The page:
So we’ve just covered that the magnum demonstrates to be the best bottle size for the consumer’s cellar, but it also happens to be the best format for the champagne producers looking to make library wines as well. Magnums are the largest bottle size in which the whole production process of champagne can occur, meaning there is no transfer necessary. The champagne in a magnum not only retains integrity of its production and unique single-bottle identity, but its larger volume means that the secondary fermentation takes longer. This affords the champagne more time to develop autolytic character.
And that’s not the only way mags encourage complexity; the surface area of the glass is greater so when the lees settle for aging they make significantly more contact with wine. For champagnes that are aged on lees for many years, the aptitude of the magnum to support complexity cannot be dismissed. All-in-all, magnums, for both the producer and the consumer, host exciting potential to develop a champagne that is markedly unique even when compared to the same wine in a smaller bottle.
3. Serving Up Consistency
Even if you’re not someone looking to round out a champagne collection, but wondering about larger formats for entertaining, mags are still your best friend. Needless to say, champagne borders on effortless drinking, so when you’ve got more than a few people enjoying a bottle it’s safe to say it’ll disappear quickly. Queue magnums: they not only provide twice the amount of pours than standard bottles of champagne but also bolster consistency at the party drink table, dinner table, or sommelier’s station.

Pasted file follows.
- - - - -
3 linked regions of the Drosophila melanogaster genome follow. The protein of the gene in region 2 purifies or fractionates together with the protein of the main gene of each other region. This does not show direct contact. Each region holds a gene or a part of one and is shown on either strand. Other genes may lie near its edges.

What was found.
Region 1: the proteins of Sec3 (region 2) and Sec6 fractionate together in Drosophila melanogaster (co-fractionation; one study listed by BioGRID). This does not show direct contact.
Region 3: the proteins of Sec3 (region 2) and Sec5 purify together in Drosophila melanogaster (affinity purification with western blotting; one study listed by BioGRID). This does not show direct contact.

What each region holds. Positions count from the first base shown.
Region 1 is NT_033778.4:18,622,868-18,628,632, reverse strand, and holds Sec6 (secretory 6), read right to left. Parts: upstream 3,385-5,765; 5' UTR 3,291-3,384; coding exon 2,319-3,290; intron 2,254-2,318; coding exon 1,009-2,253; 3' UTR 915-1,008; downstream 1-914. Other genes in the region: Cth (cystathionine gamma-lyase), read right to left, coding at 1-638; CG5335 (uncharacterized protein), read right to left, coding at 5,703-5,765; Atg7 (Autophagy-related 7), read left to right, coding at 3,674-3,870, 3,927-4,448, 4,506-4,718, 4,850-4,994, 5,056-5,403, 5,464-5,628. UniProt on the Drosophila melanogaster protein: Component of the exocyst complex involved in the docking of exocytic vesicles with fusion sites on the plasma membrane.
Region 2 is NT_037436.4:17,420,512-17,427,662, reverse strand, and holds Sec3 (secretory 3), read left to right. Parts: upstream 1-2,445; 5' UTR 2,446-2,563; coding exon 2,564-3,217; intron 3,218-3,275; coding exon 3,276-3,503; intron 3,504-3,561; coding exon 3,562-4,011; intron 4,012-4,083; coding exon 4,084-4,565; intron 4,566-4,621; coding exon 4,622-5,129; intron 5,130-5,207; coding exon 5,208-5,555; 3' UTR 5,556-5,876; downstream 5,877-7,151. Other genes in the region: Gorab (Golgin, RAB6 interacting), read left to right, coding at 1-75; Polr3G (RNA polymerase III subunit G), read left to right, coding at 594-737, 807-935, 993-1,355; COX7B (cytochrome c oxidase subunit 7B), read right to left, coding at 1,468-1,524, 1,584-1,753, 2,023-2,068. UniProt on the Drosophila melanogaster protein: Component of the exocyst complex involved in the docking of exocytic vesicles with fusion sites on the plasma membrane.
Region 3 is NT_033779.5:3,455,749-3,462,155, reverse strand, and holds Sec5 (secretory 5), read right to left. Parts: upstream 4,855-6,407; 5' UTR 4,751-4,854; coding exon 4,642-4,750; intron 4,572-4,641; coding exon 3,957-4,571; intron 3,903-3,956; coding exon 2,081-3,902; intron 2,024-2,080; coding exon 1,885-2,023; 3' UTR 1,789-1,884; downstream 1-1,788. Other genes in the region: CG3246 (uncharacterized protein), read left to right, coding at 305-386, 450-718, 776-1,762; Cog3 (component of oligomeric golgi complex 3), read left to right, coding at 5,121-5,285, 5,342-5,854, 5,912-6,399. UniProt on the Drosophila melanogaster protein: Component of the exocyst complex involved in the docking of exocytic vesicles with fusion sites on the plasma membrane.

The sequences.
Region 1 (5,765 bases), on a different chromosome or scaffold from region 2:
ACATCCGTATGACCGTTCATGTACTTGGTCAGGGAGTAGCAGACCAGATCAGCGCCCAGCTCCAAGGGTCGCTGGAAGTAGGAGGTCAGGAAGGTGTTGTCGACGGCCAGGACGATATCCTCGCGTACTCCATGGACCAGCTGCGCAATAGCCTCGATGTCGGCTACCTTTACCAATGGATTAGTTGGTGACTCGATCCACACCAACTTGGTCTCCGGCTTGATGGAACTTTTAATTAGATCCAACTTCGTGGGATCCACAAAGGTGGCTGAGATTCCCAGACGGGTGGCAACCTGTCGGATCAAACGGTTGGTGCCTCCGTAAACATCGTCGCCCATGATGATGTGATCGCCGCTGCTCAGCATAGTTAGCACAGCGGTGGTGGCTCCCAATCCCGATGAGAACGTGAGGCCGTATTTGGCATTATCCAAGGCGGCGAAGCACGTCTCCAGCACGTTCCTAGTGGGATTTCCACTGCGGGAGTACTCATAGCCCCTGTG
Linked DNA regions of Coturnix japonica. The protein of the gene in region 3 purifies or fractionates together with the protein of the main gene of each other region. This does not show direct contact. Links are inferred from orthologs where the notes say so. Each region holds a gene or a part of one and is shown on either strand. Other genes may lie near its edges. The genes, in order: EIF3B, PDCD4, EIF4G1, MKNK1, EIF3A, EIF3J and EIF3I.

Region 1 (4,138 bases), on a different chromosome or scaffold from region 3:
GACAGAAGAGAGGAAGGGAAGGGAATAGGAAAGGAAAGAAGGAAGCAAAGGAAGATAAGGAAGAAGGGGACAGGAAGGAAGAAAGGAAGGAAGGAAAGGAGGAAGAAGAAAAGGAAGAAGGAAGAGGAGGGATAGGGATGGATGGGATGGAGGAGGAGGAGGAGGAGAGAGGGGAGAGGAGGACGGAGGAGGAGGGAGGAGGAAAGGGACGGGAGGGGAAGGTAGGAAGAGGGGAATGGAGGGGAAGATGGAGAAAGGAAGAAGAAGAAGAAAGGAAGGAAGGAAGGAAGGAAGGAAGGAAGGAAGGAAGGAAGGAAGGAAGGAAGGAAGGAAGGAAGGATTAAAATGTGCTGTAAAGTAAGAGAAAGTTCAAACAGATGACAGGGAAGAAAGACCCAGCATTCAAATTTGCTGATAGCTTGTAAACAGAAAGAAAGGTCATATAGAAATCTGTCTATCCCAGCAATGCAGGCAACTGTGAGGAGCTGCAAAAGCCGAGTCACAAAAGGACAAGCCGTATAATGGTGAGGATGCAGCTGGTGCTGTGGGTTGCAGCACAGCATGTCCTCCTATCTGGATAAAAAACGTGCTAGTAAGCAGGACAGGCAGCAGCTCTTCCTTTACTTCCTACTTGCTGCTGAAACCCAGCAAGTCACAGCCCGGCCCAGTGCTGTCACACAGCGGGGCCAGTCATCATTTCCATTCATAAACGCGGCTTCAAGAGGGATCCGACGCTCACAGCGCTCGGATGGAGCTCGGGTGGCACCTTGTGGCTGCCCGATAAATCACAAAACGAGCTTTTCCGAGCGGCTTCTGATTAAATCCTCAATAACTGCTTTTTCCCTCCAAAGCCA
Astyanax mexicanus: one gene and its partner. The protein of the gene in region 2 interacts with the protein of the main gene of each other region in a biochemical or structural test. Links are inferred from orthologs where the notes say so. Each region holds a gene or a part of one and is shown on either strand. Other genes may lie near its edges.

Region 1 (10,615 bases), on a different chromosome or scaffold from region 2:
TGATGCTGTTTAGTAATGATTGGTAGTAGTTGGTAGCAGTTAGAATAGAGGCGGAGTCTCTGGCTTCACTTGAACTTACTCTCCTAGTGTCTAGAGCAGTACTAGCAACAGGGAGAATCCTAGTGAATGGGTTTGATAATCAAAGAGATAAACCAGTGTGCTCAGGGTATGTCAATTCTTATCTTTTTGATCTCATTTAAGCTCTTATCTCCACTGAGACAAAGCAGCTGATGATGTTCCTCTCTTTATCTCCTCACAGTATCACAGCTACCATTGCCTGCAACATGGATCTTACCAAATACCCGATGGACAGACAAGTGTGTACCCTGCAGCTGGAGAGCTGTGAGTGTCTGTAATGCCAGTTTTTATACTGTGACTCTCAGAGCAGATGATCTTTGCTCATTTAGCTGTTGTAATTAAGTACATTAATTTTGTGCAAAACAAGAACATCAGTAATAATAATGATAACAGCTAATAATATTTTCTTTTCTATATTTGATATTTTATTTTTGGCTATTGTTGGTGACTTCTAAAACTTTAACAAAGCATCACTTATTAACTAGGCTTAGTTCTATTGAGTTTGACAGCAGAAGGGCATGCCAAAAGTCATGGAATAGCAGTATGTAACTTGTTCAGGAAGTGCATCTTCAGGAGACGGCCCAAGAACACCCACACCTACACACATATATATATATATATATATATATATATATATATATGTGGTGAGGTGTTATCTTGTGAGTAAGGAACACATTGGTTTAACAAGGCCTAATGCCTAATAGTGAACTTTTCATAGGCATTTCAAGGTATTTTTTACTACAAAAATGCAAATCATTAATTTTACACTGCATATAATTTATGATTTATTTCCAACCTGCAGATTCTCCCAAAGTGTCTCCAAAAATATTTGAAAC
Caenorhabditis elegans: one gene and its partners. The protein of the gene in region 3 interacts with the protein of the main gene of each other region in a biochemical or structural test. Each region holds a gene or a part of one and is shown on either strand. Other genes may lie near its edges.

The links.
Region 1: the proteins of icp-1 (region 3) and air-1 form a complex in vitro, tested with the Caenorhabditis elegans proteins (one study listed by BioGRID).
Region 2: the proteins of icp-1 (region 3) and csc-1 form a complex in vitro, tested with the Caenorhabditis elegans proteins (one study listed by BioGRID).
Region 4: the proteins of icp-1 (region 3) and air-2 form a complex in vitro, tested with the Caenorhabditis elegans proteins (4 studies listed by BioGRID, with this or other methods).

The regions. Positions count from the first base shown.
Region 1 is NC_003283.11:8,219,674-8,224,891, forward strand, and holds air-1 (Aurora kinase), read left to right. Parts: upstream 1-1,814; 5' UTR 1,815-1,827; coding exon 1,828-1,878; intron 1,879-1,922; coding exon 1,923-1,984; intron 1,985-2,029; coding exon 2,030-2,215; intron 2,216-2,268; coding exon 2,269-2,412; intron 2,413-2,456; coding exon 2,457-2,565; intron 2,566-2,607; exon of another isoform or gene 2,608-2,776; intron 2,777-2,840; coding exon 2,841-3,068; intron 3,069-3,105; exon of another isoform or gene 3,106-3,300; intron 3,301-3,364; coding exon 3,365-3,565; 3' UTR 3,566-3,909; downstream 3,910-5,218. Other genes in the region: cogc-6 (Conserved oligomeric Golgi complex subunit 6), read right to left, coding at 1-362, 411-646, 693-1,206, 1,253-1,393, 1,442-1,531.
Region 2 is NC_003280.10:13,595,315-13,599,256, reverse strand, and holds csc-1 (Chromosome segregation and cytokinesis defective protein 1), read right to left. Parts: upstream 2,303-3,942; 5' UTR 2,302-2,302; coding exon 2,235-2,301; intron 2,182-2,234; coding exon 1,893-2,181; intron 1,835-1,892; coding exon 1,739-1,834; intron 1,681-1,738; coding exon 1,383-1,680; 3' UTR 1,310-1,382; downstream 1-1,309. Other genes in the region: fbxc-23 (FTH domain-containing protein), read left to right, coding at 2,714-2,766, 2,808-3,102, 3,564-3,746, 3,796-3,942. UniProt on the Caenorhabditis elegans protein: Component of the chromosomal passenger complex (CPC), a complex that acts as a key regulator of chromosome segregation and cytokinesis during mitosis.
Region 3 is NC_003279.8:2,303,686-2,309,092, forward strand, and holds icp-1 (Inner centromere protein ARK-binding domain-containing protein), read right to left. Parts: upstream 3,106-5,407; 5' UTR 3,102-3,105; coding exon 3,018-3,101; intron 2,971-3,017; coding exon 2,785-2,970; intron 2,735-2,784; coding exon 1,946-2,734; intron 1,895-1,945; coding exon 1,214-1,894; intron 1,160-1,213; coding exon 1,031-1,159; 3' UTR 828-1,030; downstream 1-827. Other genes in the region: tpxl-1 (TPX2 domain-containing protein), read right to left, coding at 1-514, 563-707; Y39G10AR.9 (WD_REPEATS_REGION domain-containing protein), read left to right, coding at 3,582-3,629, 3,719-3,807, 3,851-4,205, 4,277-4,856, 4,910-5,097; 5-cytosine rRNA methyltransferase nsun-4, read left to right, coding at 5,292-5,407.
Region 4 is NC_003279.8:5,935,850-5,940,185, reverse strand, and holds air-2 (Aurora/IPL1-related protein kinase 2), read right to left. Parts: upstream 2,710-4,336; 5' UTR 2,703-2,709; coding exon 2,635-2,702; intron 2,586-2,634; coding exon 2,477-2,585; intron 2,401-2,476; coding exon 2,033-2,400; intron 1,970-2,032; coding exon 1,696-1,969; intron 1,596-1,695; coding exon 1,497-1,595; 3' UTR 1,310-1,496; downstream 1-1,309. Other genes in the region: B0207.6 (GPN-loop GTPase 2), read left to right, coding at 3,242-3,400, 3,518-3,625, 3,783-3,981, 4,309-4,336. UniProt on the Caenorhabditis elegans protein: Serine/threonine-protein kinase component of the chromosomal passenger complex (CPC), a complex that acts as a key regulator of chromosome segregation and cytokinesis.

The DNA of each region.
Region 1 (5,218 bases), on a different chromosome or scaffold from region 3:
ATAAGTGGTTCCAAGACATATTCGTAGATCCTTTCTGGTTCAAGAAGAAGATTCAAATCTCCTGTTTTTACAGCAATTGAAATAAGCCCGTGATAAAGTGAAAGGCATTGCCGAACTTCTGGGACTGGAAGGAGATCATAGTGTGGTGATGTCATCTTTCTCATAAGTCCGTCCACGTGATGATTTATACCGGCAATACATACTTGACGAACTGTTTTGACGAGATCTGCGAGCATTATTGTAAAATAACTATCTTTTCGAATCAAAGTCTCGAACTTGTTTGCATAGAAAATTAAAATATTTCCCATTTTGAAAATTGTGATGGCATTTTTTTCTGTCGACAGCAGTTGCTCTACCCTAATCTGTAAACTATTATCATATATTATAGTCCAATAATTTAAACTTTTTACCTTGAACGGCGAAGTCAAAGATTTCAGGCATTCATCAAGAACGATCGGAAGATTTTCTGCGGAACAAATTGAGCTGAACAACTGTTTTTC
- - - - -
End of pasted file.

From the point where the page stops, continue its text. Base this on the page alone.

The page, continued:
It is to be expected with fine champagne that there is some variation from bottle to bottle — this is actually a good thing as it signifies artisanship — but when you’ve got multiple of the same bottle open and being passed around, you don’t want small pours of each here and there to amount to something in the glass that’s not quite true to taste. The same goes for temperature and carbonation. If a handful of bottles are open and some initially poured from more than others, the serving temps and effervescence will vary significantly. Magnums offer the opportunity for a bit more control over these factors.
4. Value & Impress
Magnums are impressive and exciting without being excessive or opulent. They make folks experiencing them feel a little extra special but not ostentatious. This, of course, comes with a price. Just because they’re ideal in the wineworld doesn’t mean mags are immune to the additional costs of larger formats that were previously mentioned. They still require more material, space and care. So if you’re looking to purchase from a great producer, don’t expect some kind of bulk deal. Magnums will be more expensive than two 750s of the same champagne. There is a catch though. Because this format provokes complexity and is desirable for aging, it’s often that the wine inside is a selection from the best or highest quality barrels.
The scope of champagne bottle offerings may be seductive, but it would be wise for the conscientious consumer not to veer too far from the standard options. If you’re looking to take your champagne collection to the next level and have the space and wallet to invest, magnums are one-hundred percent the way to go. With most clientele focusing their attention on the standard bottle size, you can count on cellared mags not only being rarities on the market but their value appreciating steadily.